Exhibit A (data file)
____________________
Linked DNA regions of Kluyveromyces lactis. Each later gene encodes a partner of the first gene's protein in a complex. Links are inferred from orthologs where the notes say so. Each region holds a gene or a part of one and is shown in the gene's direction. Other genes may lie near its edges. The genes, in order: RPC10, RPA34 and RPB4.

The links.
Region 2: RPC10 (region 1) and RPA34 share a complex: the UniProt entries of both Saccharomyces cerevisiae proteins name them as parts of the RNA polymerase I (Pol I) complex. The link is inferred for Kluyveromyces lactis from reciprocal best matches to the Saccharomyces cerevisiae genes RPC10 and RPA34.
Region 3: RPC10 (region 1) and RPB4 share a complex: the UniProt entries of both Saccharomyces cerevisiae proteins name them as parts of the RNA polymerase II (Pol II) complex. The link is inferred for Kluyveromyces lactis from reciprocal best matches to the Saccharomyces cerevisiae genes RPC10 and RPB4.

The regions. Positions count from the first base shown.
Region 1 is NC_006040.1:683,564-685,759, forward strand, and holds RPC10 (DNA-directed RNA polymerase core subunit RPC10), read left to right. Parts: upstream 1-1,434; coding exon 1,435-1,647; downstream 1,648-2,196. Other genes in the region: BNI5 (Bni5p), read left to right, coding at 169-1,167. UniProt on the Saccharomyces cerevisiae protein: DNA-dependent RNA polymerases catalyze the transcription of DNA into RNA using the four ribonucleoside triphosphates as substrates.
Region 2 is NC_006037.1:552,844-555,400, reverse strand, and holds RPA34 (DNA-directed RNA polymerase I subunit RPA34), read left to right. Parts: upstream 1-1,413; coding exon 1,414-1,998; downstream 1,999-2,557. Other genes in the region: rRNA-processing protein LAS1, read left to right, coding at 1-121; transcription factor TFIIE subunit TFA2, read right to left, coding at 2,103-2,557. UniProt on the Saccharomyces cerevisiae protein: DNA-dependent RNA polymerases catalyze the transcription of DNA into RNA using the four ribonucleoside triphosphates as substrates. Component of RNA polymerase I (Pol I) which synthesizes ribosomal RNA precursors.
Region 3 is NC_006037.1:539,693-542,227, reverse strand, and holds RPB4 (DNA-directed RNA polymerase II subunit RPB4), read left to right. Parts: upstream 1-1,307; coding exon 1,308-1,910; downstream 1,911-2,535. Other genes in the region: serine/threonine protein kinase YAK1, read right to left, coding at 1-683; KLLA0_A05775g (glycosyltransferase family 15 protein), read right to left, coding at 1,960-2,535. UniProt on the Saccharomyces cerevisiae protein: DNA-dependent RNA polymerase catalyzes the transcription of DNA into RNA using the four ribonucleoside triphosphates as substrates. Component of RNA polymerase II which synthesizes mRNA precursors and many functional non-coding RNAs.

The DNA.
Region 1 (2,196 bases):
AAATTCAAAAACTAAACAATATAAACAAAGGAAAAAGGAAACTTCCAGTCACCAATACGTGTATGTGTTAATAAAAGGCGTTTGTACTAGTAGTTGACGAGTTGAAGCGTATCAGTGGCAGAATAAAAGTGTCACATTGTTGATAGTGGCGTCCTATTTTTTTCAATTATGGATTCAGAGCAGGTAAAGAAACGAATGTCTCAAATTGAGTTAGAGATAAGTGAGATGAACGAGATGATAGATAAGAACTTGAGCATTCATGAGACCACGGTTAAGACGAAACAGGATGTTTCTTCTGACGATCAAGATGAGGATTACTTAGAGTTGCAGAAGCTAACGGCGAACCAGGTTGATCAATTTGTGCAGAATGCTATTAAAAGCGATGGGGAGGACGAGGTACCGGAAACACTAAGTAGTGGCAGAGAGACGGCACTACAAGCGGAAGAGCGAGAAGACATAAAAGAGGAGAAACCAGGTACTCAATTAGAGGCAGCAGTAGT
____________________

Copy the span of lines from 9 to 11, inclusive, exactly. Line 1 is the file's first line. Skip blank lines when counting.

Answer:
The DNA.
Region 1 (2,196 bases):
AAATTCAAAAACTAAACAATATAAACAAAGGAAAAAGGAAACTTCCAGTCACCAATACGTGTATGTGTTAATAAAAGGCGTTTGTACTAGTAGTTGACGAGTTGAAGCGTATCAGTGGCAGAATAAAAGTGTCACATTGTTGATAGTGGCGTCCTATTTTTTTCAATTATGGATTCAGAGCAGGTAAAGAAACGAATGTCTCAAATTGAGTTAGAGATAAGTGAGATGAACGAGATGATAGATAAGAACTTGAGCATTCATGAGACCACGGTTAAGACGAAACAGGATGTTTCTTCTGACGATCAAGATGAGGATTACTTAGAGTTGCAGAAGCTAACGGCGAACCAGGTTGATCAATTTGTGCAGAATGCTATTAAAAGCGATGGGGAGGACGAGGTACCGGAAACACTAAGTAGTGGCAGAGAGACGGCACTACAAGCGGAAGAGCGAGAAGACATAAAAGAGGAGAAACCAGGTACTCAATTAGAGGCAGCAGTAGT